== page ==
EVE: Dying to one ship at a time

Quick little EVE note for today: Now that we are getting better/faster at clearing out our WH, we have time to do other activities. The two immediate options available to use are invade other WHs, or look for trouble out in low-sec. This is a quick story about the latter.

We had a fleet of six ships + alt scouts sitting in a somewhat high-traffic lowsec system. A Navy Tempest jumped into our crew, with two other Tempests quickly following. Initially we had only one Hurricane engage the first Tempest to see if it would fight back or jump into the gate. We had our other pilots on the other side waiting. The Tempest, now along with his two friends, fired back and forced the Hurricane to warp off. All of our guys but one (me) jumped in to continue the fight. I waited in case someone jumped.

We lost the fight.

Due to jumping in and inexperience, we were all within neut range, and the Tempests had that in spades. One by one our ships were neuted out, and with defenses off, popped. We got the Navy Tempest into structure, but ran out of ships/dps before it died.

Despite the loss, the whole engagement was enjoyable from a PvP perspective, and it was certainly educational. As we engage various ships, we will learn what they try to do and how to counter it. It is here that EVE’s learning curve of doom strikes, as the huge variety of ships and fittings means we will be learning for a LONG time. But that’s half the fun!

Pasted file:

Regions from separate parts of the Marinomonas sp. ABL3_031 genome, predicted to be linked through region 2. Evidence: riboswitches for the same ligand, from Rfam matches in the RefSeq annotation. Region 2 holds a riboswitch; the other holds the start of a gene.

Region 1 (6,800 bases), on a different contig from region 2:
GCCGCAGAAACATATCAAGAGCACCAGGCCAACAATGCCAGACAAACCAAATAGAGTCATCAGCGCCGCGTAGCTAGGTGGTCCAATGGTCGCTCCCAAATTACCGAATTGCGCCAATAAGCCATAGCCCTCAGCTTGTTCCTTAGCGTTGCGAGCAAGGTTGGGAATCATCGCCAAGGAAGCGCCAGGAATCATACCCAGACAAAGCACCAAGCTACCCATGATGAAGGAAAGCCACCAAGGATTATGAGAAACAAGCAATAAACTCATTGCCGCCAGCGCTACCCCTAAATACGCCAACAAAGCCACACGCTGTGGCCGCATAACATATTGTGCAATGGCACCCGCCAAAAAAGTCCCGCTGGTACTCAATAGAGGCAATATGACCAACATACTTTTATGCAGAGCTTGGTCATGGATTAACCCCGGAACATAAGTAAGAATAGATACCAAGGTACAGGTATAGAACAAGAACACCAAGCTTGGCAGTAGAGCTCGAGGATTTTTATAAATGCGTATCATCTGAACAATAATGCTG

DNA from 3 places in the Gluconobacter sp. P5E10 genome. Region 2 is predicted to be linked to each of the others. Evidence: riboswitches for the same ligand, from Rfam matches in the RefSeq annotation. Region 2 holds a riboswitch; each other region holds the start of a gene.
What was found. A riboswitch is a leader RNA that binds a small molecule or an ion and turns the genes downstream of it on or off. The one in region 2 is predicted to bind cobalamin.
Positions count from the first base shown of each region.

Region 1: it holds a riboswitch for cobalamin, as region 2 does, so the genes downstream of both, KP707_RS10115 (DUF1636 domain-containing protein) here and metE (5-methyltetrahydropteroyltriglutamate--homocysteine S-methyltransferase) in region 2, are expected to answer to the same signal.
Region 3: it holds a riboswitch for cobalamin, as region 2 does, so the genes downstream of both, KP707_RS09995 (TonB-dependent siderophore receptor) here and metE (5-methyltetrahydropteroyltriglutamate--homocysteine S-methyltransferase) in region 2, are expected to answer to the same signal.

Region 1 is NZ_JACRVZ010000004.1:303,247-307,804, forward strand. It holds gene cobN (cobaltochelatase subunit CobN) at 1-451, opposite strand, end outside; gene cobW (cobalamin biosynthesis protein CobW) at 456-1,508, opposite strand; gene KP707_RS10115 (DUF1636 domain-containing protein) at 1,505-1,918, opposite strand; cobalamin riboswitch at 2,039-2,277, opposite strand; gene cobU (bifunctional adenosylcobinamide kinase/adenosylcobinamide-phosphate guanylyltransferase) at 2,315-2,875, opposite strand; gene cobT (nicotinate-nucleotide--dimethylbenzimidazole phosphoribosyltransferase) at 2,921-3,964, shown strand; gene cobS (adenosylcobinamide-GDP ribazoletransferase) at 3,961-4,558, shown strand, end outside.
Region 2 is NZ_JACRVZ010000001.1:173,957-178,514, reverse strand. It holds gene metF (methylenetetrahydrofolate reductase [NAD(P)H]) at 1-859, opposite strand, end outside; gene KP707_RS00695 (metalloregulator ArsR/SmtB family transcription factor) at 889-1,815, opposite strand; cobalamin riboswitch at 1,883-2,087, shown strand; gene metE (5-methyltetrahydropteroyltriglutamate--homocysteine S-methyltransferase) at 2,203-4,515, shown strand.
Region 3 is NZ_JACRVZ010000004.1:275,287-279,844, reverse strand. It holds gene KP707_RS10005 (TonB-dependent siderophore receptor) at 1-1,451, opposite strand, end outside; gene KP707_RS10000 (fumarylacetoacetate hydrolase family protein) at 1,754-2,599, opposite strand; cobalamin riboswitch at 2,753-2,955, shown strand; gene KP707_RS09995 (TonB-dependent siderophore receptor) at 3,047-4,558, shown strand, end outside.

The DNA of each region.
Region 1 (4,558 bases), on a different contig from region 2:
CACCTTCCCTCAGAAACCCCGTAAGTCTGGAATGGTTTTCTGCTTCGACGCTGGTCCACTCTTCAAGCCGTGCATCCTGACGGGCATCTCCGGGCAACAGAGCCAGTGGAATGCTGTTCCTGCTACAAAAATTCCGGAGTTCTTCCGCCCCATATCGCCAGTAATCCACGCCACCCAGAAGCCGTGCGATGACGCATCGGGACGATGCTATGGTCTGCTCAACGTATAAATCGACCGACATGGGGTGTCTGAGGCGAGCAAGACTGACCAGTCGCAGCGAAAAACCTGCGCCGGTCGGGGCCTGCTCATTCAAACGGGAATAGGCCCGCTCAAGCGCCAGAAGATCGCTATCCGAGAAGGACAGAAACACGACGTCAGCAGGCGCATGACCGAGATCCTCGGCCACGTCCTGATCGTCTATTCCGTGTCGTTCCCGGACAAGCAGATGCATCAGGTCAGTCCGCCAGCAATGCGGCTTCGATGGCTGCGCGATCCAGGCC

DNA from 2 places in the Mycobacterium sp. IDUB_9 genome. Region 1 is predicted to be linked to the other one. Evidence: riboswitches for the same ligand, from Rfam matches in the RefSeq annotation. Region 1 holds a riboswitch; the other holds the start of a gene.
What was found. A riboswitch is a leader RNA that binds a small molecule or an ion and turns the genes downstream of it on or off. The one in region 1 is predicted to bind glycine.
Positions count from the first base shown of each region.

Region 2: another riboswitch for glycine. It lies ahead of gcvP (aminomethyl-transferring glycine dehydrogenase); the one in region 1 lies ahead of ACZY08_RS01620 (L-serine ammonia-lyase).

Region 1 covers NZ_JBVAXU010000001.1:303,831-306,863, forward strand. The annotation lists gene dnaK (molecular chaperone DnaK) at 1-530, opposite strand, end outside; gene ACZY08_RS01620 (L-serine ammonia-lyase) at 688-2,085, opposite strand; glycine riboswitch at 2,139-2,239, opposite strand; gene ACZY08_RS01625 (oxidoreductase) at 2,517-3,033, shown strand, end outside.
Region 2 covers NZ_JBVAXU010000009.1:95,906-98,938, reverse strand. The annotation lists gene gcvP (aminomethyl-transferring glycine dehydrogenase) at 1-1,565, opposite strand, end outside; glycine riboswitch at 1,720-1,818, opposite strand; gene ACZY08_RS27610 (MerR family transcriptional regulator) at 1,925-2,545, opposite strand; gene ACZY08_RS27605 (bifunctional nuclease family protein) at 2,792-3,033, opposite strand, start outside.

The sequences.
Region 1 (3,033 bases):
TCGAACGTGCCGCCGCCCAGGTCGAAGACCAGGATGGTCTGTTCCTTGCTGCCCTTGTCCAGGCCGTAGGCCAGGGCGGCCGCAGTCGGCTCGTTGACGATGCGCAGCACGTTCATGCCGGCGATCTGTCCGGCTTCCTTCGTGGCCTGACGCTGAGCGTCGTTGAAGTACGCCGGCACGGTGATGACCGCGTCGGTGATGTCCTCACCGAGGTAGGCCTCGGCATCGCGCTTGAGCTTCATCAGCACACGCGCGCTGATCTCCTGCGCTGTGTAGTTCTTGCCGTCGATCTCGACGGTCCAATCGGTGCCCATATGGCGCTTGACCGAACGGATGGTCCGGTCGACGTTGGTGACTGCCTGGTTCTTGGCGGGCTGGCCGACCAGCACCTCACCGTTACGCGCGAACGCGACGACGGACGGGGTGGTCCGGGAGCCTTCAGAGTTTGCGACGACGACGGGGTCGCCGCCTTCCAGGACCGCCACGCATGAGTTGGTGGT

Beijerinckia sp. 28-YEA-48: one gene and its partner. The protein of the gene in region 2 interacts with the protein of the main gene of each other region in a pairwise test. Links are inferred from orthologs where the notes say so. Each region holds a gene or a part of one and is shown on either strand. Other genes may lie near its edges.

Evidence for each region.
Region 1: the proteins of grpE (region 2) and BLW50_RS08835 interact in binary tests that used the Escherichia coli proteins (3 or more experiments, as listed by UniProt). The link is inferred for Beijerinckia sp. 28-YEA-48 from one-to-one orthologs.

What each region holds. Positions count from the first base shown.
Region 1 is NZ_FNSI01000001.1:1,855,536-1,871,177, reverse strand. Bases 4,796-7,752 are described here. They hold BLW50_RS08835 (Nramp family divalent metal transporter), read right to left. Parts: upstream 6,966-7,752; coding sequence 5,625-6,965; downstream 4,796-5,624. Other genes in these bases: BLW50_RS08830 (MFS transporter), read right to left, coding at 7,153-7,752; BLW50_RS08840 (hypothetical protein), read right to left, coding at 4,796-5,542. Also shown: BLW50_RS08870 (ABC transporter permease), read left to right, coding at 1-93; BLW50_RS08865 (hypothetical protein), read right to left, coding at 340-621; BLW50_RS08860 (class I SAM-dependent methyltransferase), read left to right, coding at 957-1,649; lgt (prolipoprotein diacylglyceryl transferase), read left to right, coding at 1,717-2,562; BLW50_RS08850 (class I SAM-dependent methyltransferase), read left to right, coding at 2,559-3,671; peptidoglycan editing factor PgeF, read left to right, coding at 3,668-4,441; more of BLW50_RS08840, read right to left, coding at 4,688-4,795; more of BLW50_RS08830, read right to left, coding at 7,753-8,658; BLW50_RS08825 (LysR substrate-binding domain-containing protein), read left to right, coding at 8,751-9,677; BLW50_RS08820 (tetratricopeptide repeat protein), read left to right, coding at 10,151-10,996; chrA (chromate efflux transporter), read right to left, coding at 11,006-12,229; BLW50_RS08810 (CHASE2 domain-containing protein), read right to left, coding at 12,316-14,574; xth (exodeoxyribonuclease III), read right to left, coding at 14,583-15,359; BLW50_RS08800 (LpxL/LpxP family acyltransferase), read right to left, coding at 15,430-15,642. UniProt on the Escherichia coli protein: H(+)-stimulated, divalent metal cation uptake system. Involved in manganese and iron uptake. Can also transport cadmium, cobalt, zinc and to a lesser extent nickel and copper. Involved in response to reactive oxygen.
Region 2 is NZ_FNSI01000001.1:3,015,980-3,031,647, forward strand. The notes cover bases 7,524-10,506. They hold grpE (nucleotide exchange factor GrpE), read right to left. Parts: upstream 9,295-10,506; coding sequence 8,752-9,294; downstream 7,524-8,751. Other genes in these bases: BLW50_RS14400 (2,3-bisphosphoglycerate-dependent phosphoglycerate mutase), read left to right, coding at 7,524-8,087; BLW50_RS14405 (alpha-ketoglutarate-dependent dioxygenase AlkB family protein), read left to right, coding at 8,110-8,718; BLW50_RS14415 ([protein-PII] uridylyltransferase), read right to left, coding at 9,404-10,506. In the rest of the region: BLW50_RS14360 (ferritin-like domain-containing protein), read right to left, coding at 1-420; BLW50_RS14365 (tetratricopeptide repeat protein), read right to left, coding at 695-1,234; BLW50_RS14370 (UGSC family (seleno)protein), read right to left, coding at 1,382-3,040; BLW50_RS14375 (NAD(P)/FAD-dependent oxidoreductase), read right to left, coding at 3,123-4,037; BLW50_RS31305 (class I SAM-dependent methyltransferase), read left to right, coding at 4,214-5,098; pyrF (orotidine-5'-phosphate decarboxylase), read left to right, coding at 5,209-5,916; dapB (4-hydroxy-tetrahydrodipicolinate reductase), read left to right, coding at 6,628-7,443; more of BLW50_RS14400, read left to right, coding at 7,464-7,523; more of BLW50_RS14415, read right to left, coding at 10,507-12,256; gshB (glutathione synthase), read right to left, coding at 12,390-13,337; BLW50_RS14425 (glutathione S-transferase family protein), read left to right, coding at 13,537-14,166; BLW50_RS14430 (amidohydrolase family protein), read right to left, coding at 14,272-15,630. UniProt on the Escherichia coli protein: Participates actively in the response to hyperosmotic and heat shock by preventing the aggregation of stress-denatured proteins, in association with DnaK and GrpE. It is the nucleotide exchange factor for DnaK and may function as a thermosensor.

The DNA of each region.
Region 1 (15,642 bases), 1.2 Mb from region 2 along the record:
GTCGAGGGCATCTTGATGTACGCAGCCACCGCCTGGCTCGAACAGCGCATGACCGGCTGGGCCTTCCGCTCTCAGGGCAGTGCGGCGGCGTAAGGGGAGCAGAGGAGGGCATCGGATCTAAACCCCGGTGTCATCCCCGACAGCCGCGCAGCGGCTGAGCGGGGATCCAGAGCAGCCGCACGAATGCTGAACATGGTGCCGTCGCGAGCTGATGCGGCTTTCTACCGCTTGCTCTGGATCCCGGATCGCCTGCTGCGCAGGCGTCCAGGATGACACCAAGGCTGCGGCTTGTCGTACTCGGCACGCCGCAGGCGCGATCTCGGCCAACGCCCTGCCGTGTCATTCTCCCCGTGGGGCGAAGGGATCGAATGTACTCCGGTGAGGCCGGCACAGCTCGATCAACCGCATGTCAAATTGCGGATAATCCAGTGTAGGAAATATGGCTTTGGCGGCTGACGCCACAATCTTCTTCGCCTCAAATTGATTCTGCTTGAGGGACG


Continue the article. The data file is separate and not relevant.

About SynCaine

Former hardcore raider turned casual gamer.
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3 Responses to EVE: Dying to one ship at a time

  1. dsj says:

    Definitely a “pull range” situation.

    • Rynnik says:

      Or get on top of them with passive armour canes. Tempest’s have very decent range projection with relatively bad tracking so they want you outside of that heavy neut range. TDs really mess them up and the extra tackle on armour canes would have served you very well in that case.

  2. kalex716 says:

    Nice post.

    Most people don’t like to talk about when things go terribly wrong. Nevertheless, every pilot in EVE has stories where they formulate the odds of a scenario, go for it, and fail.

    Lessons are learned, and Captain Hindsights will swear they’d never make the same mistakes, or tell you you should have never fitted X because it matches up so poorly against Y.

    But real EVE players, know, Sh$# happens.

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